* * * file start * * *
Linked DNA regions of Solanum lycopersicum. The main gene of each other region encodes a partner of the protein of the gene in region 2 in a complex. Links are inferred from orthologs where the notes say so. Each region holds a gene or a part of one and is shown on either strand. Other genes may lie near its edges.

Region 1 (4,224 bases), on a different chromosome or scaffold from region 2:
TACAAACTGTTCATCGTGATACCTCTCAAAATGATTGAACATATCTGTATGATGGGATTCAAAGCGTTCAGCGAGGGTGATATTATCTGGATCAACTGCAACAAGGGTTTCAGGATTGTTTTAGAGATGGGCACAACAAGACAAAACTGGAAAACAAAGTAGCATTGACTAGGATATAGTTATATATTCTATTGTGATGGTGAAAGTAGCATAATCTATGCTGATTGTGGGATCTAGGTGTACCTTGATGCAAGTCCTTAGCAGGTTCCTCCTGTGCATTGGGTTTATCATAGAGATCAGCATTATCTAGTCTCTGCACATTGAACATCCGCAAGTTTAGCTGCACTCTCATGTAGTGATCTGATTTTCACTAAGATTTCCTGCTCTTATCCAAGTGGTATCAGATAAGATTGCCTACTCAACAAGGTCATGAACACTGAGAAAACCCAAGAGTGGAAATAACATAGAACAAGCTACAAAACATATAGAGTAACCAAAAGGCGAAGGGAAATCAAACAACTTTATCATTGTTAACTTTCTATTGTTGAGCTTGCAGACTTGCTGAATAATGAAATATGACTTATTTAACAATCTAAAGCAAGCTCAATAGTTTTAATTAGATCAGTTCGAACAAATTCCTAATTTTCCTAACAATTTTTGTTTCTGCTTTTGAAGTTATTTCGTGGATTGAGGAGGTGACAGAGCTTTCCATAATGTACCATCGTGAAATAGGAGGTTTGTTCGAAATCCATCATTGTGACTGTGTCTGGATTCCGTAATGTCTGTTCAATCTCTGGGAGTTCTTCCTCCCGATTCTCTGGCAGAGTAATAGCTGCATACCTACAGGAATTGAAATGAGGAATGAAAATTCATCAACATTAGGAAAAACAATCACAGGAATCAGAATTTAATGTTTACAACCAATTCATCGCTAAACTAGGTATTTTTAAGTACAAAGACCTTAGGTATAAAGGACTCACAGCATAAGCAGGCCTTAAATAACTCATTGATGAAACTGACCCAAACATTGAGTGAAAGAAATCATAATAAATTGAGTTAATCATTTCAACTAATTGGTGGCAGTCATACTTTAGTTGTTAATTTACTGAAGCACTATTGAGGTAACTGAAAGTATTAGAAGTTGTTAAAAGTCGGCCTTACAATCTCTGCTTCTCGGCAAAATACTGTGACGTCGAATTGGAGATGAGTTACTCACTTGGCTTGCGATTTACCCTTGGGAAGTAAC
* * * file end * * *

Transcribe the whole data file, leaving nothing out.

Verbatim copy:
Linked DNA regions of Solanum lycopersicum. The main gene of each other region encodes a partner of the protein of the gene in region 2 in a complex. Links are inferred from orthologs where the notes say so. Each region holds a gene or a part of one and is shown on either strand. Other genes may lie near its edges.

Region 1 (4,224 bases), on a different chromosome or scaffold from region 2:
TACAAACTGTTCATCGTGATACCTCTCAAAATGATTGAACATATCTGTATGATGGGATTCAAAGCGTTCAGCGAGGGTGATATTATCTGGATCAACTGCAACAAGGGTTTCAGGATTGTTTTAGAGATGGGCACAACAAGACAAAACTGGAAAACAAAGTAGCATTGACTAGGATATAGTTATATATTCTATTGTGATGGTGAAAGTAGCATAATCTATGCTGATTGTGGGATCTAGGTGTACCTTGATGCAAGTCCTTAGCAGGTTCCTCCTGTGCATTGGGTTTATCATAGAGATCAGCATTATCTAGTCTCTGCACATTGAACATCCGCAAGTTTAGCTGCACTCTCATGTAGTGATCTGATTTTCACTAAGATTTCCTGCTCTTATCCAAGTGGTATCAGATAAGATTGCCTACTCAACAAGGTCATGAACACTGAGAAAACCCAAGAGTGGAAATAACATAGAACAAGCTACAAAACATATAGAGTAACCAAAAGGCGAAGGGAAATCAAACAACTTTATCATTGTTAACTTTCTATTGTTGAGCTTGCAGACTTGCTGAATAATGAAATATGACTTATTTAACAATCTAAAGCAAGCTCAATAGTTTTAATTAGATCAGTTCGAACAAATTCCTAATTTTCCTAACAATTTTTGTTTCTGCTTTTGAAGTTATTTCGTGGATTGAGGAGGTGACAGAGCTTTCCATAATGTACCATCGTGAAATAGGAGGTTTGTTCGAAATCCATCATTGTGACTGTGTCTGGATTCCGTAATGTCTGTTCAATCTCTGGGAGTTCTTCCTCCCGATTCTCTGGCAGAGTAATAGCTGCATACCTACAGGAATTGAAATGAGGAATGAAAATTCATCAACATTAGGAAAAACAATCACAGGAATCAGAATTTAATGTTTACAACCAATTCATCGCTAAACTAGGTATTTTTAAGTACAAAGACCTTAGGTATAAAGGACTCACAGCATAAGCAGGCCTTAAATAACTCATTGATGAAACTGACCCAAACATTGAGTGAAAGAAATCATAATAAATTGAGTTAATCATTTCAACTAATTGGTGGCAGTCATACTTTAGTTGTTAATTTACTGAAGCACTATTGAGGTAACTGAAAGTATTAGAAGTTGTTAAAAGTCGGCCTTACAATCTCTGCTTCTCGGCAAAATACTGTGACGTCGAATTGGAGATGAGTTACTCACTTGGCTTGCGATTTACCCTTGGGAAGTAAC